KUALA LUMPUR, Aug 25 — A three-judge panel in the Court of Appeal today unanimously decided that doctors have the right to dispense Ivermectin to patients under Malaysian laws.

The ruling effectively overturned the High Court’s dismissal of a lawsuit filed during the Covid-19 pandemic in 2021, which had asked if doctors can dispense Ivermectin.

Lawyer Abraham Au said the three appellate court judges — Datuk Abdul Karim Abdul Jalil, Datuk Abu Bakar Jais and Datuk Collin Lawrence Sequerah — were in favour of the two doctors who had filed the suit.

“The Court agreed with us that the present case is not to recognise Ivermectin as an alternative remedy for the treatment of Covid-19, but to acknowledge the right of medical practitioners in exercising their professional judgment to dispense Group B Poisons, which invariably includes Ivermectin, to their patients.

“The Court of Appeal also ruled that there is no collateral attack for the doctors to seek these reliefs in court for an affirmation of this pre-existing right,” the lawyer said in a statement to Malay Mail this afternoon, referring to the judgment that was read out by Justice Abu Bakar earlier today. In the suit, the two doctors had asked the High Court to answer two questions about the dispensation of Ivermectin to patients.

“The Court of Appeal ultimately answered the questions we posed in the following manner: (1) Whether a registered medical practitioner is entitled to dispense Ivermectin as an ingredient to his or her patient under the Poisons Act 1952 read together with the Poison Regulations 1952? Answer: Yes.

“(2) Whether a registered medical practitioner can dispense Ivermectin to his or her patients for the purposes of the medical treatment of such patient only and in compliance with section 19 of the Poisons Act 1952 and the Poison Regulations 1952? Answer: Yes,” Au said.

Au said the Court of Appeal allowed the two doctors’ appeal and ordered the Federal government and the Health Ministry to pay costs of RM30,000 to the two doctors.

Au’s statement was made on behalf of the Malaysian Association for the Advancement of Functional and Interdisciplinary Medicine (Maafim), and its legal team led by Datuk Gurdial Singh Nijar.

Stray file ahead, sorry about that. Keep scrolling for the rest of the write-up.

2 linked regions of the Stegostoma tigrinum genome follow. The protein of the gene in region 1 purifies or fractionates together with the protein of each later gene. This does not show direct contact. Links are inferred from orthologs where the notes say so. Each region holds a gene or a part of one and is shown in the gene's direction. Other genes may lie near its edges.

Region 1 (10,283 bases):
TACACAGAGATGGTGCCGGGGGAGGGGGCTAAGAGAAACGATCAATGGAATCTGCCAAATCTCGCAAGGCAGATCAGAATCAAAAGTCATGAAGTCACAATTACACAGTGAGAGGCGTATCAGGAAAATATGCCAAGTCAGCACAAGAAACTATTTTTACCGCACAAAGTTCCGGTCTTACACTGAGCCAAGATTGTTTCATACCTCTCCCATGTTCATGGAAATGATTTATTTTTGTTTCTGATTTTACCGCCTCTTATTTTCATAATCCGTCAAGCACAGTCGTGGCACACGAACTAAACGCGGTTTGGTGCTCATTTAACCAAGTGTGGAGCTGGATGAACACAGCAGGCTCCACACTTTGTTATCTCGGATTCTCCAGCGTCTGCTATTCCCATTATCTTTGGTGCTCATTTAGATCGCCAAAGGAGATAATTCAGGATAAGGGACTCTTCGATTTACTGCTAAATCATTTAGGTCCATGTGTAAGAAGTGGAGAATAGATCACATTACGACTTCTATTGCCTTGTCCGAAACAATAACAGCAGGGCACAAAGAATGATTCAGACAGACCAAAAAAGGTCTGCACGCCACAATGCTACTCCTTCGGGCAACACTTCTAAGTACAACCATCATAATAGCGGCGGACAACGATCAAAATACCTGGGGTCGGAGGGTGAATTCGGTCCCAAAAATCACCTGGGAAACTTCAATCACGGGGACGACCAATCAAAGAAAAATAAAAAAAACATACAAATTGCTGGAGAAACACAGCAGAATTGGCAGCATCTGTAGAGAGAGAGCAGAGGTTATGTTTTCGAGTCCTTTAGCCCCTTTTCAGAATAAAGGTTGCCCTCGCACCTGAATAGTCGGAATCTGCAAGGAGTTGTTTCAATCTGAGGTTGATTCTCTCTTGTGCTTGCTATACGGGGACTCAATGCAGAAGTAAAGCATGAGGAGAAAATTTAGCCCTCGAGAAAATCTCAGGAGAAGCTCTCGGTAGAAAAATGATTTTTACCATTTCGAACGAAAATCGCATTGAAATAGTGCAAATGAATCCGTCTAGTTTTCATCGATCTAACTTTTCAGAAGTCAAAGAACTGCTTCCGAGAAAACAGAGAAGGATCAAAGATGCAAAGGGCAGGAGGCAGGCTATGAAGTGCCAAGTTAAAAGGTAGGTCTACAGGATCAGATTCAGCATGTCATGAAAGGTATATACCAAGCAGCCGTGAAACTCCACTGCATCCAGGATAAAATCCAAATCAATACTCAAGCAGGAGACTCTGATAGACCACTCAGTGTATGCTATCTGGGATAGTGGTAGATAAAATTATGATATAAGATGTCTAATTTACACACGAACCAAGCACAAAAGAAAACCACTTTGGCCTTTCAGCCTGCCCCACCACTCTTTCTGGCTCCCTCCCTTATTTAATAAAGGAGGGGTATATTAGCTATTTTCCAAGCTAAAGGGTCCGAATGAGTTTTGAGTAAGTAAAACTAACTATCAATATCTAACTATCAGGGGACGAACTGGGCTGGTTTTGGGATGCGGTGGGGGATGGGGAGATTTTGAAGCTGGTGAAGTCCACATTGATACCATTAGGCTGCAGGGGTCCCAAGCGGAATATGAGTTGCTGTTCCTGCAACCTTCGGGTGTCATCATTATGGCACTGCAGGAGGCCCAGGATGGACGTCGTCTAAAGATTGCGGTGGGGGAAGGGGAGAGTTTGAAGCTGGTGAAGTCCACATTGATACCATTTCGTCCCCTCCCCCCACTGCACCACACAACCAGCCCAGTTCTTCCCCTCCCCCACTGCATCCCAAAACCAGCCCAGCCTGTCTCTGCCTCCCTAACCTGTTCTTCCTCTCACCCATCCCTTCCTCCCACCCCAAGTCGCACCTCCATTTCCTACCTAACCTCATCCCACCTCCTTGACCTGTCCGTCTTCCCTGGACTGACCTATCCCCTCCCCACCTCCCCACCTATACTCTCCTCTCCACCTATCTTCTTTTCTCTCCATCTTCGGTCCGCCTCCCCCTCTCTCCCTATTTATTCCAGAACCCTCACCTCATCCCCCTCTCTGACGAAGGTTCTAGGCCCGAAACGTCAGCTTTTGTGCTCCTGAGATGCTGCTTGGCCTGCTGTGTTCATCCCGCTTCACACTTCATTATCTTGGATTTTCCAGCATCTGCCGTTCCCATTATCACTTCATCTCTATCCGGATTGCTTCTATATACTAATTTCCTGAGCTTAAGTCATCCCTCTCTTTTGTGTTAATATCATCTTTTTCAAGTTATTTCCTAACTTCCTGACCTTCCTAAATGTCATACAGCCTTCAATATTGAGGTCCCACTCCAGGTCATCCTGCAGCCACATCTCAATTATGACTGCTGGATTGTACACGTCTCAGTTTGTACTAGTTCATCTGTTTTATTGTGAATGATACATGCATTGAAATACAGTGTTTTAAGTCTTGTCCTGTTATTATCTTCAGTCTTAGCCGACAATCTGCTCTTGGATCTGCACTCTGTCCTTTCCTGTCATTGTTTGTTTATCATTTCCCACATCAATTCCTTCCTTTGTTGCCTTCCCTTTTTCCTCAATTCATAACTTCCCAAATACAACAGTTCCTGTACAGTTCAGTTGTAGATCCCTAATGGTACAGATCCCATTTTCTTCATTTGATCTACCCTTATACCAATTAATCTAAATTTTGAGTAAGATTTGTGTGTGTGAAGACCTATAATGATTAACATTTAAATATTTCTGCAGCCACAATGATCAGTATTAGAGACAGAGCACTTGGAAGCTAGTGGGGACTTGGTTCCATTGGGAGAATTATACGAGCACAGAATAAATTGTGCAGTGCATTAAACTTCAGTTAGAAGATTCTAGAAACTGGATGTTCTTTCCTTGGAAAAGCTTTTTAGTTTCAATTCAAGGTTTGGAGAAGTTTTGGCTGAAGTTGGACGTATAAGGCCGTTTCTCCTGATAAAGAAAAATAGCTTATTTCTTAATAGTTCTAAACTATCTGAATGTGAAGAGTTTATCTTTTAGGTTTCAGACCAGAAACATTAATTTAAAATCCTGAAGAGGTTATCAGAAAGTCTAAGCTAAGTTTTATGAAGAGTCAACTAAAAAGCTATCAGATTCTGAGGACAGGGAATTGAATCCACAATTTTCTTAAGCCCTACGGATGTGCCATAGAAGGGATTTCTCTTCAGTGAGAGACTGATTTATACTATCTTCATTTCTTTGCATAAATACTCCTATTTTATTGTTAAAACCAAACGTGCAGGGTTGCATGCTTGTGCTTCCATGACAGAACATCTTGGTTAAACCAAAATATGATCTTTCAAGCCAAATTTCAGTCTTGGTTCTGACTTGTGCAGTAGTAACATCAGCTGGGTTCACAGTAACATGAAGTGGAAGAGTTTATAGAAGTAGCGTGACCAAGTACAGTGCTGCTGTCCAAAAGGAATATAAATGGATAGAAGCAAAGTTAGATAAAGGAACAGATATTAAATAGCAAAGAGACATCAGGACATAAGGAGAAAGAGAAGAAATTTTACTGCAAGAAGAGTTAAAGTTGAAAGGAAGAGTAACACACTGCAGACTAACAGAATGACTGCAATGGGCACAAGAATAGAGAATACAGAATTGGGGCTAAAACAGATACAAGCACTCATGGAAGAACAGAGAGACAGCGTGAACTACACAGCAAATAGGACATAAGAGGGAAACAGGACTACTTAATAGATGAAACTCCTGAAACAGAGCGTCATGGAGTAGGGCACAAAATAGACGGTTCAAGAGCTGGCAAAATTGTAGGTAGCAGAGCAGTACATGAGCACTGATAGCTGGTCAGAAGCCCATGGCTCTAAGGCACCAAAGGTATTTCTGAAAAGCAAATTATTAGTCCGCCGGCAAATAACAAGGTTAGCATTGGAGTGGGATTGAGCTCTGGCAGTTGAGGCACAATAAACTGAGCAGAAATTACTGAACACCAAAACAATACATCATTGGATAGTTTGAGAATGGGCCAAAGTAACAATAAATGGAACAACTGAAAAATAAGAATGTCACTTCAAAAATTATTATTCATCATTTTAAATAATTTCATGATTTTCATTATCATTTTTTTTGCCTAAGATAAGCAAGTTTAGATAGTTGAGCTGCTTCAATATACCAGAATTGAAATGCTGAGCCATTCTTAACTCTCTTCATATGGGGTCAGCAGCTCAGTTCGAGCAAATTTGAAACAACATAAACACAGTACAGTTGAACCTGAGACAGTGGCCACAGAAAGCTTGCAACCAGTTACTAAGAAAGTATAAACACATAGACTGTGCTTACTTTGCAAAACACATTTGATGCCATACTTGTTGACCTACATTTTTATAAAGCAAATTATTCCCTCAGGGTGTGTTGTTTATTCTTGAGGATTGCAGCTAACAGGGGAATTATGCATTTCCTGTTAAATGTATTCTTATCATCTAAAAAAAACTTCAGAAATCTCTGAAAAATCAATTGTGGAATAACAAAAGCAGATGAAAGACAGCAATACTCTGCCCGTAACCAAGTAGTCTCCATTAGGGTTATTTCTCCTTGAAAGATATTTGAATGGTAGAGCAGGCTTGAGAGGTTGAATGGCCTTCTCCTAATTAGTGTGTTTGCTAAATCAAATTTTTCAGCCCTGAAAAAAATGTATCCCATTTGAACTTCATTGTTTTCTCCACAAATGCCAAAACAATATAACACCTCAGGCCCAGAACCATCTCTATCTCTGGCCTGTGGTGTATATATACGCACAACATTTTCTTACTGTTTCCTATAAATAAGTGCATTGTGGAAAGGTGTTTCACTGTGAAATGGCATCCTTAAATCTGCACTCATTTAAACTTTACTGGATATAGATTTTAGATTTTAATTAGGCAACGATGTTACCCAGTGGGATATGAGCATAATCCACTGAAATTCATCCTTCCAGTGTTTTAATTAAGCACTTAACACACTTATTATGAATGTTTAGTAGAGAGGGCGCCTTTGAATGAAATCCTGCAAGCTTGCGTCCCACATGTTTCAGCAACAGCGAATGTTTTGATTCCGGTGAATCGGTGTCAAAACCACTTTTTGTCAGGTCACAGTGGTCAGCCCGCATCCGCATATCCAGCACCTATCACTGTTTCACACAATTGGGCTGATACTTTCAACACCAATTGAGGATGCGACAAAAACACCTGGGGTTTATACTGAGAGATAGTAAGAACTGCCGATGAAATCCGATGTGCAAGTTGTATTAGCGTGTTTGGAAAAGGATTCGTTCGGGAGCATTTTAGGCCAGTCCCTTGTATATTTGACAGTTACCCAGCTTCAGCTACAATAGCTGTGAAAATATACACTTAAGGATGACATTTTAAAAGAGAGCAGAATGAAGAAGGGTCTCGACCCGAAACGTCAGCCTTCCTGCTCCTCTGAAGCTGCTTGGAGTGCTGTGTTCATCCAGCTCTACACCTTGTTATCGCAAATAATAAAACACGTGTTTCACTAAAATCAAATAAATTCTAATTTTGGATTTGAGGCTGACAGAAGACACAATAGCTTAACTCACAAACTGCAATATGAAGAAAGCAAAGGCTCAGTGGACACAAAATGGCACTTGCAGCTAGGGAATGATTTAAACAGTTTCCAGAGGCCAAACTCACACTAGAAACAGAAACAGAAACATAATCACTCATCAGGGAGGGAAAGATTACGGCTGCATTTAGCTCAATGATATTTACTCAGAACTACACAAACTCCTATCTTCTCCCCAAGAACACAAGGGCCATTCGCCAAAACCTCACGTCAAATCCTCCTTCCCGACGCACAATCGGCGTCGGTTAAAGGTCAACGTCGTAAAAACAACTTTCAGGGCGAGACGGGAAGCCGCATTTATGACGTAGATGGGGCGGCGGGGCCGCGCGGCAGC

Au was part of Maafim’s legal team together with another lawyer Lim Sze Han.

On September 21, 2021, Dr Vijaendreh Subramaniam as Maafim chairman and Dr Che Amir Farid Che Isahak filed an originating summons against the government and the Health Ministry.

The duo had asked the High Court to answer or determine the two questions, and to interpret provisions of the Poisons Act and the Poisons Regulations, and to also give any appropriate declarations to give effect to the determination of those two questions and the interpretation of those laws.

On March 24, 2022, High Court judge Datuk Ahmad Kamal Md Shahid dismissed the lawsuit filed by the two doctors with costs of RM5,000.

In his judgment dated August 30, 2022, the High Court judge viewed the lawsuit as baseless and an abuse of court process, ruling that the lawsuit was to seek for the court to make a “new health policy” on Ivermectin contrary to the regulatory framework and government policy and without expert scientific evidence.

In his ruling, Ahmad Kamal said it is not the court’s role to decide policy issues in the field of scientific and technical expertise especially in the rapidly evolving circumstances of the Covid-19 pandemic.

He noted the use and effect of Ivermectin was still pending further clinical research from the World Health Organisation (WHO) with no assurance that Ivermectin could be used to cure Covid-19, and said it would defy the interest of justice to legitimise the use and dispensation of Ivermectin by registered medical professionals.

He also said it is within the jurisdiction of the legislative and executive branches of the government to make declarations on whether it is legitimate to use Ivermectin on humans, and that it would not be within the court’s powers to do so.

He said the suit had the effect of a collateral attack by pre-empting and interfering with an ongoing criminal investigation against one of the doctors over the dispensing or selling of Ivermectin.

The Health Ministry had in August 2021 said the Malaysia National Poison Centre had received reports of two cases of acute poisoning from consumption of Ivermectin with symptoms including breathing difficulties, and said the drug had yet to be approved to prevent or treat Covid-19 in Malaysia and that incorrect dosages could cause poisoning.

In November 2021, the Health Ministry said its clinical trial on Ivermectin in a study involving 500 Covid-19 patients — and carried out since May that same year – did not significantly reduce the effects of severe Covid-19 infection and could not be recommended to treat Covid-19, and said doctors should not recommend or sell Ivermectin for treatment of Covid-19.

The Health Ministry’s study’s principal investigator had in November 2021 also said Ivermectin is not a miracle drug for Covid-19.